A second version has the same components as the first version along with a siphon tube located inside the liquid storage container having one end adjacent to the spray nozzle and a second end located within the handgrip. The second version includes a two-way valve positioned adjacent to the spray nozzle having a first position for connecting the spray nozzle to the liquid storage tube and a second position for connecting the spray nozzle to the one end of the siphon tube, wherein the two positions of the valve allows for the movable trigger to withdraw liquid from the gravity fed storage container or alternatively from siphon tube. Both versions can dispense either liquid fertilizer, weed control or liquid insecticide.
Further objects and advantages of this invention will be apparent from the following detailed description of a presently preferred embodiment which is illustrated schematically in the accompanying drawings.
FIG. 1 is a perspective side view of a first preferred gravity fed sprayer embodiment.
FIG. 2A is an enlarged cross-sectional view of the nozzle end of the gravity fed sprayer of FIG. 1 where the trigger is in a noncompressed position.
FIG. 2B is an enlarged cross-sectional view of the nozzle end of the gravity fed sprayer of FIG. 1 where the trigger is in a compressed position.
FIG. 3 is an enlarged view of the trigger end of the gravity fed sprayer of FIG. 1.
FIG. 4A is an enlarged view of the wheel portion of the gravity fed sprayer of FIG. 1.
FIG. 4B is a bottom view of the wheel portion of FIG. 4A along arrow A.
FIG. 4C is a front view of the wheel portion of FIG. 4A along arrow B when using the invention in an indoor corner region.
FIG. 5A is a perspective side view of a second preferred sprayer embodiment with a valve control in a first position allowing for gravity fed applications.
FIG. 5B is a perspective side view of the second preferred embodiment of FIG. 5A with the valve control in second position utilizing the siphon for overhead applications.
FIG. 5C is an exterior side view of the second preferred embodiment of FIGS. 5A-5B showing the outside raised surface of the valve control.
Before explaining the disclosed embodiment of the present invention in detail it is to be understood that the invention is not limited in its application to the details of the particular arrangement shown since the invention is capable of other embodiments. Also, the terminology used herein is for the purpose of description and not of limitation.
FIG. 1 is a perspective side view of a first preferred gravity fed sprayer embodiment 10.
FIG. 2A is an enlarged cross-sectional view of the pump end 100 of the gravity fed sprayer 10 of FIG. 1 where the trigger 200 is in a noncompressed position. FIG. 2B is an enlarged cross-sectional view of the pump end 100 of the gravity fed sprayer 10 of FIG. 1 where the trigger 200 is in a compressed position. FIG. 3 is an enlarged view of the trigger end 200 of the gravity fed sprayer 10 of FIG. 1. Referring to FIGS. 1, 2A, 2B, and 3, embodiment 10 includes a nozzle end 100 sitting over ground/pavement 17, reservoir tubing section 150, optional midway handlegrip portion 152 and hand-trigger end 200. The hand-trigger end 200 includes a hollow pistol grip handle portion 215 having indentations for fingers 210 and a curved hook portion 235 for allowing the invention to be suspended by a nail, hook during storage. A screwable reservoir cap 225 having mateable interior threads 227 allows for the invention to be filled with liquid fertilizer, insecticide and the like. Pistol grip 215 is hollow and connected to boom/reservoir 150. A trigger 220 movable back and forth in the direction of arrow E rotates about pivot point 226 and is connected to such by a screw, and the like. A trigger rod 158 to be described in greater detail later attaches to trigger 220 at pivot point 222, where a bent portion 159 of rod 158 passes into the side of the trigger 220.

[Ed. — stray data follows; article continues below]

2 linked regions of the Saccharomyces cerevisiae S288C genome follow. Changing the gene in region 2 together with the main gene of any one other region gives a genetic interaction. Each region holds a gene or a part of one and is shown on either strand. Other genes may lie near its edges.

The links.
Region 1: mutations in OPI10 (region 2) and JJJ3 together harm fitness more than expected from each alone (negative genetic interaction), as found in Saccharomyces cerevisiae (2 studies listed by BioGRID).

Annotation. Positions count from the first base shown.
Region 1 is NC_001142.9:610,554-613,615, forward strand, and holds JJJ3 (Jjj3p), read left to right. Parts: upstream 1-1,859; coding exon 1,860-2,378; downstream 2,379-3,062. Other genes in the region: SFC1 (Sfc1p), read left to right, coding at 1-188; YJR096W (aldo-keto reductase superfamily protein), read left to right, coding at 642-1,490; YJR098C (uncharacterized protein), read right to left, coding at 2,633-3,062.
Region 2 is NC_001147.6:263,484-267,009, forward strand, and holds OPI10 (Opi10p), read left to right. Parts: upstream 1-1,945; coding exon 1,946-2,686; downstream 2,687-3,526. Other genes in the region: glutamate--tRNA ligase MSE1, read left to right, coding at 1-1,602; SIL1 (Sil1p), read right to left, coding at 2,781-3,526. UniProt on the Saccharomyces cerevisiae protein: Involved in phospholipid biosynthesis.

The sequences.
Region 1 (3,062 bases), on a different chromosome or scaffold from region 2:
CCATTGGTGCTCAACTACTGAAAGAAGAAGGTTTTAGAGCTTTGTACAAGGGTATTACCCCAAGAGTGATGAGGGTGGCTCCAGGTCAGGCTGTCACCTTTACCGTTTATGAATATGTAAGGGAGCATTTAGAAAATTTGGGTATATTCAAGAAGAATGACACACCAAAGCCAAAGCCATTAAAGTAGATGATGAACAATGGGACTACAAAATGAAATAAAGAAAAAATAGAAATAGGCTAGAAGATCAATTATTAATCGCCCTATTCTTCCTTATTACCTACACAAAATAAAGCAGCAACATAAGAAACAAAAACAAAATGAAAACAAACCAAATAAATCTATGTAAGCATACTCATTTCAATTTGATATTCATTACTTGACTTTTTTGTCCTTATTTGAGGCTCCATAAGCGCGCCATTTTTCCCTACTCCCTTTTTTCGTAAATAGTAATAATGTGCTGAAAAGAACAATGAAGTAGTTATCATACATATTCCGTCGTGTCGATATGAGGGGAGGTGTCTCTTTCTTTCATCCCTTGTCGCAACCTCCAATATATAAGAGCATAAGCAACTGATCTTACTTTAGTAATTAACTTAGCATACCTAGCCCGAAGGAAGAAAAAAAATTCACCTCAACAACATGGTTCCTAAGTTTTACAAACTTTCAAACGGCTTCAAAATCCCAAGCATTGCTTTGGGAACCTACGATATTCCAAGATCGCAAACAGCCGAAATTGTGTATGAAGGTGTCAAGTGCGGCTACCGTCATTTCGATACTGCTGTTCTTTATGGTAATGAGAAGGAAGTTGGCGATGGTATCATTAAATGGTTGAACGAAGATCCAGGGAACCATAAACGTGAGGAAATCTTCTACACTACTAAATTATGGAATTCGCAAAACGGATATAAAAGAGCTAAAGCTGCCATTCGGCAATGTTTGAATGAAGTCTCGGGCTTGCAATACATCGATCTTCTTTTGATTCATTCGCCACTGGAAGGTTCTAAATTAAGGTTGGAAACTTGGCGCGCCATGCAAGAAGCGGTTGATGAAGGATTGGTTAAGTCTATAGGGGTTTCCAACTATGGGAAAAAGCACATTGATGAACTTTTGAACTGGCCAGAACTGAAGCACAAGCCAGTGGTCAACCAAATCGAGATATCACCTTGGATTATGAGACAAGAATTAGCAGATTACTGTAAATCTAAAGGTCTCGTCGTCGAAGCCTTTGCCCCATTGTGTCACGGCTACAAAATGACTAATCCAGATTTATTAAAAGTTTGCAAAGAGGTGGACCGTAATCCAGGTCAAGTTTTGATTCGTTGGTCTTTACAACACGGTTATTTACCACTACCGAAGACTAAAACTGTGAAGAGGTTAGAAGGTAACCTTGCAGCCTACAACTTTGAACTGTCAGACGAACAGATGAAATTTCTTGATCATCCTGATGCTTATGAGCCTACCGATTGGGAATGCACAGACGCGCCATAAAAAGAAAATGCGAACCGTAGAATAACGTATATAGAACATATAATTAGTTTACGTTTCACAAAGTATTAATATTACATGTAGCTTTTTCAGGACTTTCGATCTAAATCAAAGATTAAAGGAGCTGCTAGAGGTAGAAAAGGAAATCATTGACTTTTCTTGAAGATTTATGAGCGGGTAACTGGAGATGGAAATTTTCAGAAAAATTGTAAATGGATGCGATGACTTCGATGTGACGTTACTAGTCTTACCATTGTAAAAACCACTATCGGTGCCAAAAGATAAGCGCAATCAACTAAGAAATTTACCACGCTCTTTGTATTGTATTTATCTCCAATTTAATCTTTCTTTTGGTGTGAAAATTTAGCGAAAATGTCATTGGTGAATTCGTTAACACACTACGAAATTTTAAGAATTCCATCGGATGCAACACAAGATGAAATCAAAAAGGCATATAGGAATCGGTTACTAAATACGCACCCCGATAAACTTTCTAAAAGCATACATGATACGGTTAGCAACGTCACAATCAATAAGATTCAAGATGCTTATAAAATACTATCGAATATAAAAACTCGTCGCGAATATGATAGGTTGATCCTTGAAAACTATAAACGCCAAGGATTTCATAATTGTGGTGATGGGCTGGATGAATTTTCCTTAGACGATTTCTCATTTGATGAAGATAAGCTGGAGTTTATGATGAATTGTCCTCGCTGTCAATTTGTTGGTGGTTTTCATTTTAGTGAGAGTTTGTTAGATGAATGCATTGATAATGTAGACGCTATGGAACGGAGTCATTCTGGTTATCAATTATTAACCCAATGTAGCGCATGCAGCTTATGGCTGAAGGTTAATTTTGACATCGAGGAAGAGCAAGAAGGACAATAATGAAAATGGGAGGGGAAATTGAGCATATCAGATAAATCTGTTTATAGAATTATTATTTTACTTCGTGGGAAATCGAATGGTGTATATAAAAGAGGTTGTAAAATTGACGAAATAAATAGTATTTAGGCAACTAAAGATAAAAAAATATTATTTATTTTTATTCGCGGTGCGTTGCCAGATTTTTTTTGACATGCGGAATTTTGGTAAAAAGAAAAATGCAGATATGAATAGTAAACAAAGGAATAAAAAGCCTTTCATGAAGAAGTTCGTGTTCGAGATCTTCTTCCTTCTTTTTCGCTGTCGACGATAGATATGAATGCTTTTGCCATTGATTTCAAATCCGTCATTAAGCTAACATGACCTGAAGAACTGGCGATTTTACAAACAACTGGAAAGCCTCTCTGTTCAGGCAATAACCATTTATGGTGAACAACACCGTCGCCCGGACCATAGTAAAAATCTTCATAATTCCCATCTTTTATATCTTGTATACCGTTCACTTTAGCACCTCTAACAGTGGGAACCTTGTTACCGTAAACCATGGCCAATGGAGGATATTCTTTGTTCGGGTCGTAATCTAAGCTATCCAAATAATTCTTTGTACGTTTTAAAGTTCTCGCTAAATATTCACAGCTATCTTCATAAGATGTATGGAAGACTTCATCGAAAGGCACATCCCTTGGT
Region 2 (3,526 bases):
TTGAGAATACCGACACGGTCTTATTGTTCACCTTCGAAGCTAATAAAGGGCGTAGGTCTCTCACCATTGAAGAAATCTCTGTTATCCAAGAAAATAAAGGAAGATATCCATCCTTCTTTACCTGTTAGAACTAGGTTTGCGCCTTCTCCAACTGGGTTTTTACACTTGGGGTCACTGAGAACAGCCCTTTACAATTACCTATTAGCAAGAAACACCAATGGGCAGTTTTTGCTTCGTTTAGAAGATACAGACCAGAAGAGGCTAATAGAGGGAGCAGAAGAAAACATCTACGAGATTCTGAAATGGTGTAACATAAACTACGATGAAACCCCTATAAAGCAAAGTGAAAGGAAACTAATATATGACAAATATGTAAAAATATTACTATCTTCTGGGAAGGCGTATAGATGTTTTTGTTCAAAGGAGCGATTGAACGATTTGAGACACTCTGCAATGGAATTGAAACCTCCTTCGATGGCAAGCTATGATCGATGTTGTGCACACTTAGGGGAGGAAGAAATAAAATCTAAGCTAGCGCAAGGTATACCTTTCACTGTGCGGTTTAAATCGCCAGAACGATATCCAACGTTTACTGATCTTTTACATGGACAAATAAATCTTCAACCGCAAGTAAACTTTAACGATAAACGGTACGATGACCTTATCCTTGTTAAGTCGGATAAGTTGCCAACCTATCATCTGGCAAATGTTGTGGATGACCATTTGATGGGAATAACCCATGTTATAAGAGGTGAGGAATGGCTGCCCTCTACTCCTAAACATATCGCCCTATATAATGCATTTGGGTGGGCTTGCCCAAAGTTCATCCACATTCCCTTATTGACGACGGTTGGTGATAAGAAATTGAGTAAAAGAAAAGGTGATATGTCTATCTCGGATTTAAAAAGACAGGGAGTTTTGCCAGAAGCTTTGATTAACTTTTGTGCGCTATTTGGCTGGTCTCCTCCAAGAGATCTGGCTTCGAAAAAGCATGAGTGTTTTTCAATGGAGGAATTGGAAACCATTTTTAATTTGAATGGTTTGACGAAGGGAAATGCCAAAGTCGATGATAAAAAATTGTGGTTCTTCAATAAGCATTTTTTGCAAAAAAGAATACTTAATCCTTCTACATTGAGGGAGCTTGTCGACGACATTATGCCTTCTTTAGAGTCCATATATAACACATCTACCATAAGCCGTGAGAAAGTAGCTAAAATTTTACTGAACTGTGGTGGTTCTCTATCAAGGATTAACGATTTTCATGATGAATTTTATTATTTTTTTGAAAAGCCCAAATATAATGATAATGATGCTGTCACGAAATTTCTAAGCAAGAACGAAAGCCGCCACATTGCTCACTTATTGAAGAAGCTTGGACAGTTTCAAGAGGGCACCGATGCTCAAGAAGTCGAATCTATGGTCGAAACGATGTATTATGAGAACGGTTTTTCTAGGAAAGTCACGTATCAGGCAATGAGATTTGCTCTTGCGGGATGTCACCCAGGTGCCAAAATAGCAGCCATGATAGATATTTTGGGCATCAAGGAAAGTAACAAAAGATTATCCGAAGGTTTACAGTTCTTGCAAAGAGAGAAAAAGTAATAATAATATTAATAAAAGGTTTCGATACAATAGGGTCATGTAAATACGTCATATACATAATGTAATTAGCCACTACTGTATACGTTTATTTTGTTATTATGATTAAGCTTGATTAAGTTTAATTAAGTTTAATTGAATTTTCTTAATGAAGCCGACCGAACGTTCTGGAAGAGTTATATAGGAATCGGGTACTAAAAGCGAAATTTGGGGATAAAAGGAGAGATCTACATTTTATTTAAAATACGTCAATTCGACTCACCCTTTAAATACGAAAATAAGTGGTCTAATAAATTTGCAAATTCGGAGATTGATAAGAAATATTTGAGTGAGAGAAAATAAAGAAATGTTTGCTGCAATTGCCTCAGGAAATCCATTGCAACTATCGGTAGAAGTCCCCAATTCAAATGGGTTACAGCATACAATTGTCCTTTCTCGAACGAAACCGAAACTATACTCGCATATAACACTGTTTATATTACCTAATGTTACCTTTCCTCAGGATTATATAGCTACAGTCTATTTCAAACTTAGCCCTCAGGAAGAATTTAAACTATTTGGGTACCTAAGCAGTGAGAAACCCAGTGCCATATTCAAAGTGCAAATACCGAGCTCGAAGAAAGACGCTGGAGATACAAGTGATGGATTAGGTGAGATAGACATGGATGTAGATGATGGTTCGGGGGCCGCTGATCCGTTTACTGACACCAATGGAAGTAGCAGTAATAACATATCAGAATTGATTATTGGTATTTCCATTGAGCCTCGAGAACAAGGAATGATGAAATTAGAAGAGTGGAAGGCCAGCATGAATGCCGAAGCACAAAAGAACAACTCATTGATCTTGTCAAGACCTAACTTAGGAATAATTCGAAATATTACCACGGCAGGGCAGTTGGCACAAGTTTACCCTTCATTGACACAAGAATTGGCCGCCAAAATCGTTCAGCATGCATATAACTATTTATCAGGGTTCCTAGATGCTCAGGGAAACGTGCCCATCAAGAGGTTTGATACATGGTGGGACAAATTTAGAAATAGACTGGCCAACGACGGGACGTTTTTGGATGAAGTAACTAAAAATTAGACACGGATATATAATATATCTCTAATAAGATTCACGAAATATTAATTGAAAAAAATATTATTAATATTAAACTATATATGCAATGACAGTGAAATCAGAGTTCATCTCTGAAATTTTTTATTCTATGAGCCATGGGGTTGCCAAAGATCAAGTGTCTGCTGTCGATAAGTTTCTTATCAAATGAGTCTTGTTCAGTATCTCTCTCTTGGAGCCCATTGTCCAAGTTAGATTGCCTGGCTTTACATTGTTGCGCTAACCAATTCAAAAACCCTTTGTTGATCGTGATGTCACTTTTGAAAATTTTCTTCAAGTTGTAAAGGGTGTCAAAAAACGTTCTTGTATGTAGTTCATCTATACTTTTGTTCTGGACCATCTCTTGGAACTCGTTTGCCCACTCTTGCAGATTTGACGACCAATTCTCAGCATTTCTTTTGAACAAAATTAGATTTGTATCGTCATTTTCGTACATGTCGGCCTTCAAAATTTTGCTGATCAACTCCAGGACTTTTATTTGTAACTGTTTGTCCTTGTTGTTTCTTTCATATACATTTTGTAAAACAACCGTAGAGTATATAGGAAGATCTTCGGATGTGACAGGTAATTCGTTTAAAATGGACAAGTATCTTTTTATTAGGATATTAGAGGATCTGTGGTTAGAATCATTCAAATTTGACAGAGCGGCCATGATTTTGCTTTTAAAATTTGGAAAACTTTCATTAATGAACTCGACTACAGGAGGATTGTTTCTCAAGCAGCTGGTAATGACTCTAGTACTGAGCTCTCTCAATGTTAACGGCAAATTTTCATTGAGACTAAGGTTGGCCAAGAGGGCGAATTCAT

Referring to FIGS. 2A-2B and 3, nozzle end 100 includes a rotatably adjustable nozzle tip 120 which can adjust the spray from a narrow to a wide pattern. A ball and socket support 125 allows for the nozzle tip 120 to be able to swivel in an up and down, and side-to-side directions. A nozzle end interior tube 127 connects the nozzle tip 120 to a pump section 130 having an upper interior passageway 132 which connects to an upper interior chamber 134 with a floating ball-check valve 135 located therein. Connecting passageway 137 connects upper interior chamber 134 to lower interior chamber 136 which has a second floating ball-check valve 139 located therein.
An upper interior passageway 138 communicates between chamber 136 and the interior portion of reservoir 150. A piston 142 is positioned on the lower side of a spring 141 which are both located within a lower support passageway 143. Upper end of spring 141 abuts against a shoulder area formed inside pump section 130 and adjacent to passageway 137. Reservoir 150 can be a seethrough plastic tube where the liquid level inside can be determined by outer visible markings 155 that can delineate ounces and milliliters inside. Trigger 220 shown in FIG. 3 controls the piston 142 by way of the curved portion 157 of trigger rod 158. Compressing trigger 220' causes trigger rod 158 to move in the direction of arrow C further causing the position of curved portion 157 with piston 142 to compress spring 141 as shown in FIG. 2B. When piston 142 compresses spring 141, fluid inside chamber 136 causes ball-check valve 139 to close off chamber 138 and ball-check valve 135 moves sideways away from passageway 137 allowing fluid within chamber 134 to pass through tube 127 and out nozzle tip 120 in a spray pattern indicated by arrow D. Spring 141 expanding back to the size shown in FIG. 2A causes trigger 220 to return to it's initial position 220.